One other cause for concern over Wade's approach is the low current payouts for annuities, so I'd be reluctant to lock myself into a long-term annuity, just as I'd be reluctant to buy long-term bonds or CDs at today's rates. Also, according to this article, insurance companies are reducing annuity benefits and availability due to low interest rates and lower stock market returns, which could also be problematic for finding a secure annuity for the long term.

http://online.barrons.com/article/SB500 ... rticle%3D1

Then there's the usual reasons why retirees tend to dismiss annuities: high expenses, complicated rules, aggressive sales practices by agents, and the traumatic step of surrendering a large chunk of money and losing access to the principal forever (the popularity of dividend strategies shows how traumatic it is for many retirees to touch their principal).
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Re: Dr.W Pfau: "Efficient Frontier for Retirement Income"

Postby Cut-Throat » Sun Feb 03, 2013 4:22 pm

rj49 wrote:Then there's the usual reasons why retirees tend to dismiss annuities: high expenses, complicated rules, aggressive sales practices by agents, and the traumatic step of surrendering a large chunk of money and losing access to the principal forever (the popularity of dividend strategies shows how traumatic it is for many retirees to touch their principal).


Add to that.....Is that by the time a person retires, their experiences with Insurance Companies are usually not in the "Plus Column'.
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Re: Dr.W Pfau: "Efficient Frontier for Retirement Income"

Postby speedbump101 » Sun Feb 03, 2013 4:23 pm

Wade is in the forefront of retirement planning research. As his blog entry suggests there is a lot more to be accomplished in the reality of a post DB pension / low yield world:

"I have written about this article before, and I see that the Bogleheads have kindly started a new thread about it which includes some critical comments. This framework is still not complete, as it doesn't include taxes, deferred income annuities, or the ability to build a bond or annuity ladder, but this provides my best efforts to layout a framework for thinking about retirement income. There are so many limitations to safe withdrawal rates, as I discussed in the introduction of the article, and this article provides my best effort thus far to get around those limitations."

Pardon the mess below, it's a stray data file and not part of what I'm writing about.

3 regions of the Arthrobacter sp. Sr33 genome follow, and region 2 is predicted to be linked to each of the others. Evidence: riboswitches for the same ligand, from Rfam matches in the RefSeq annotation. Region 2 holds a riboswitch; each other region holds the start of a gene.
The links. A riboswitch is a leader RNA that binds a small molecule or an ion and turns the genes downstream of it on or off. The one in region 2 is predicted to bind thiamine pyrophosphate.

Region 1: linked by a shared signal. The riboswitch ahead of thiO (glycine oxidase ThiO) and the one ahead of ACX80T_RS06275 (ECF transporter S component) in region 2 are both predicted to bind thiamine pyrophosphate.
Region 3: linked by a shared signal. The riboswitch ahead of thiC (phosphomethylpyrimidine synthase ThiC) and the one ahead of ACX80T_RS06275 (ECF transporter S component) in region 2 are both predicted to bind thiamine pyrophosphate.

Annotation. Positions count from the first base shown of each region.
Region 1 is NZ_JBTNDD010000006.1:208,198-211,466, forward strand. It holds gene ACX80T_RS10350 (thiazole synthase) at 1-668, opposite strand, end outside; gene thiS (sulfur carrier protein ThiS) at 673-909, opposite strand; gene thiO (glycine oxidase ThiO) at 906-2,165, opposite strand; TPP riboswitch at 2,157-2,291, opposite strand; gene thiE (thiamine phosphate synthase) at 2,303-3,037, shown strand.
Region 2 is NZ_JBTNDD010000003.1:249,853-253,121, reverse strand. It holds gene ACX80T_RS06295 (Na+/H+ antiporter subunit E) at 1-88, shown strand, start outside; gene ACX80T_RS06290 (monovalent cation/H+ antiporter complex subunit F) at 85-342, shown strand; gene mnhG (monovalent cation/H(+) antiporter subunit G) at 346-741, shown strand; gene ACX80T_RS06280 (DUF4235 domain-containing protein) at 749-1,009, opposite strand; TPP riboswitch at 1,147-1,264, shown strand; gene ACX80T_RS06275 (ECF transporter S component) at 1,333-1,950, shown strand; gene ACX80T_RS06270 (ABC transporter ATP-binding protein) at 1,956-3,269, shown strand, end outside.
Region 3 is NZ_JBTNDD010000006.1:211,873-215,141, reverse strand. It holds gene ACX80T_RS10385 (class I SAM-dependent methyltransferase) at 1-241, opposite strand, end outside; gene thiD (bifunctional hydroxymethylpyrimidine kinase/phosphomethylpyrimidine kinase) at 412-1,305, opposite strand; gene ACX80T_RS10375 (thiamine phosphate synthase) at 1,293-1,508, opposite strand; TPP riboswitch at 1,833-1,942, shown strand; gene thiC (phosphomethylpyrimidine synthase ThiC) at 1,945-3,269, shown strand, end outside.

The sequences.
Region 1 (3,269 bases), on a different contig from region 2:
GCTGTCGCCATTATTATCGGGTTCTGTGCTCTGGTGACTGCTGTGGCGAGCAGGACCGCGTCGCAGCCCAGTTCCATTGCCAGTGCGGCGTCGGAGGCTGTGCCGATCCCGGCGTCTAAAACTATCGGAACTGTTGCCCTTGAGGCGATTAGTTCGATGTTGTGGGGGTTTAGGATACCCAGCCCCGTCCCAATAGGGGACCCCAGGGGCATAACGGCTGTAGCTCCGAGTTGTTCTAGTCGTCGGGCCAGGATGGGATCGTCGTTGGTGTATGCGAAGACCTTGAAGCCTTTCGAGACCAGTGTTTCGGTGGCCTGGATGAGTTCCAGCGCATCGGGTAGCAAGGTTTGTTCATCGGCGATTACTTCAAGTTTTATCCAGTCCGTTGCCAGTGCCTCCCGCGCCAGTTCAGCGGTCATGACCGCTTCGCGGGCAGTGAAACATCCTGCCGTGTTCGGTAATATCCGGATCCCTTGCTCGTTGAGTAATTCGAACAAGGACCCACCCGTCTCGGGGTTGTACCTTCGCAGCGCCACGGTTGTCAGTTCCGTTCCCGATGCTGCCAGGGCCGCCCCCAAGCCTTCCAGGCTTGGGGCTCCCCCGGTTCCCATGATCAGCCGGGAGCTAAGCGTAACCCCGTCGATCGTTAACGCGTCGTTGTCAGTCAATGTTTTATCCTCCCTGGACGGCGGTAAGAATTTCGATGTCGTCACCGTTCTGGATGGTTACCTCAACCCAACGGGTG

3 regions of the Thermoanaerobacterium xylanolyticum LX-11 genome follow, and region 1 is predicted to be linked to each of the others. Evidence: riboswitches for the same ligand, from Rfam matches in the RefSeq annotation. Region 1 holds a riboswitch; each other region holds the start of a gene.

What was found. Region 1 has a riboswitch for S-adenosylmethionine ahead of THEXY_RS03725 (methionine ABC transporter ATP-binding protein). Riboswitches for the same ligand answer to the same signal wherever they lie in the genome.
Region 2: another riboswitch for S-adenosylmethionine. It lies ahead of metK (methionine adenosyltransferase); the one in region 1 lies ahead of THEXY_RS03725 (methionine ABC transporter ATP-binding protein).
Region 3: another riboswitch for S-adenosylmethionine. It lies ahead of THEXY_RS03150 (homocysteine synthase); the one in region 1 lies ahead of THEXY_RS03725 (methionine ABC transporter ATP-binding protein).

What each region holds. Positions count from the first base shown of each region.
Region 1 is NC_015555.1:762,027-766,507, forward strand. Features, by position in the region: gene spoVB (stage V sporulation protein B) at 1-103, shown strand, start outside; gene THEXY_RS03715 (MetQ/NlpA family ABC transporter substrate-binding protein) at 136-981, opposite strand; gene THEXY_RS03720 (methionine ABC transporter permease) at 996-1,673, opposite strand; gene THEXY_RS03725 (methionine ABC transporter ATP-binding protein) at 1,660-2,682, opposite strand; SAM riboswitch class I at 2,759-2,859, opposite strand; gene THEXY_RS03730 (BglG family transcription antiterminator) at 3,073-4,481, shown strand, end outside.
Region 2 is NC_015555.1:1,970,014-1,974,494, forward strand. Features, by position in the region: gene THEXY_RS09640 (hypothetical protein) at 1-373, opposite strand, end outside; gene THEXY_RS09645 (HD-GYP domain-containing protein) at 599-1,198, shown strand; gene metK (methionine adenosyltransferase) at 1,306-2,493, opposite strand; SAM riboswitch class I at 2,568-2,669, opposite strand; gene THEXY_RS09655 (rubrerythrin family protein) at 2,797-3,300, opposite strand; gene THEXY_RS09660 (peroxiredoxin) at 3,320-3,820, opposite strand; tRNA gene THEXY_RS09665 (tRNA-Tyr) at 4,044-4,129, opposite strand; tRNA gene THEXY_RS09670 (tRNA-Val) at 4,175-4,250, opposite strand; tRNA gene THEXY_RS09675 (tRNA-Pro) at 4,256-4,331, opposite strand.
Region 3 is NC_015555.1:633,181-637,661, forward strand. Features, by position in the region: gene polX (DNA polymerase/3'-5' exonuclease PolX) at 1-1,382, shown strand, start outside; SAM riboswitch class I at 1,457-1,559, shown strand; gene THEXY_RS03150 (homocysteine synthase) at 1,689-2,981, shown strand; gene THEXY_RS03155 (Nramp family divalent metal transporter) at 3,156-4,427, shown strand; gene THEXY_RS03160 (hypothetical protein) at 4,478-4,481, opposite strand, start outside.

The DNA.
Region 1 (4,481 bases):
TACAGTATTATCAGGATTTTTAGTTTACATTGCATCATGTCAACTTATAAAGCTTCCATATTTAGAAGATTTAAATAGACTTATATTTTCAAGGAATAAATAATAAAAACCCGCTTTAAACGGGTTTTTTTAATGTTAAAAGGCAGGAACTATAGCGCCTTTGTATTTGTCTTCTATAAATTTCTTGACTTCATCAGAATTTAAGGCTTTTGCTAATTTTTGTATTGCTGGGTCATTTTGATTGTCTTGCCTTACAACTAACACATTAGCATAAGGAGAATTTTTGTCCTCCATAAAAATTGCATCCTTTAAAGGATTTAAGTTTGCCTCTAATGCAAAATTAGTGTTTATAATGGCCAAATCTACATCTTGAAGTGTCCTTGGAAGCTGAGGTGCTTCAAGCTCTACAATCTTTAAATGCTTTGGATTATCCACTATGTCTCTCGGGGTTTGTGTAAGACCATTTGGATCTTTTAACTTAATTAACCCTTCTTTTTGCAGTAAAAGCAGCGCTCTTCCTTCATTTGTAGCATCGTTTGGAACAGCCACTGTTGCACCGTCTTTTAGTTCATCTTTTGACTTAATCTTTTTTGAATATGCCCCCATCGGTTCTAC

http://tinyurl.com/bxn5eac

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Re: Dr.W Pfau: "Efficient Frontier for Retirement Income"

Postby dbr » Sun Feb 03, 2013 4:42 pm

rj49 wrote:
Then there's the usual reasons why retirees tend to dismiss annuities: high expenses, complicated rules, aggressive sales practices by agents, and the traumatic step of surrendering a large chunk of money and losing access to the principal forever (the popularity of dividend strategies shows how traumatic it is for many retirees to touch their principal).


Yes, the annuity conundrum, as it is called is often mentioned in academic circles.

One should comment, however, that single premium immediate annuities must be distinguished from all others:

1) Costs are not directly relevant to the purchaser as the payout may be taken at face value and comparison made to alternatives.

2) SPIA's don't have complicated rules.

3) SPIA's generally are not the windfalls to agents that other annuity types are and therefore are not marketed aggressively.

4) Losing principal forever is a reason to eschew an annuity and requires some clear thinking about one's needs and priorities. A lot of that thinking may not be as rational as it should be. As mentioned above, the same issue applies to much of the thinking about alternatives, except perhaps worse.
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Re: Dr.W Pfau: "Efficient Frontier for Retirement Income"

Postby Mel Lindauer » Sun Feb 03, 2013 4:49 pm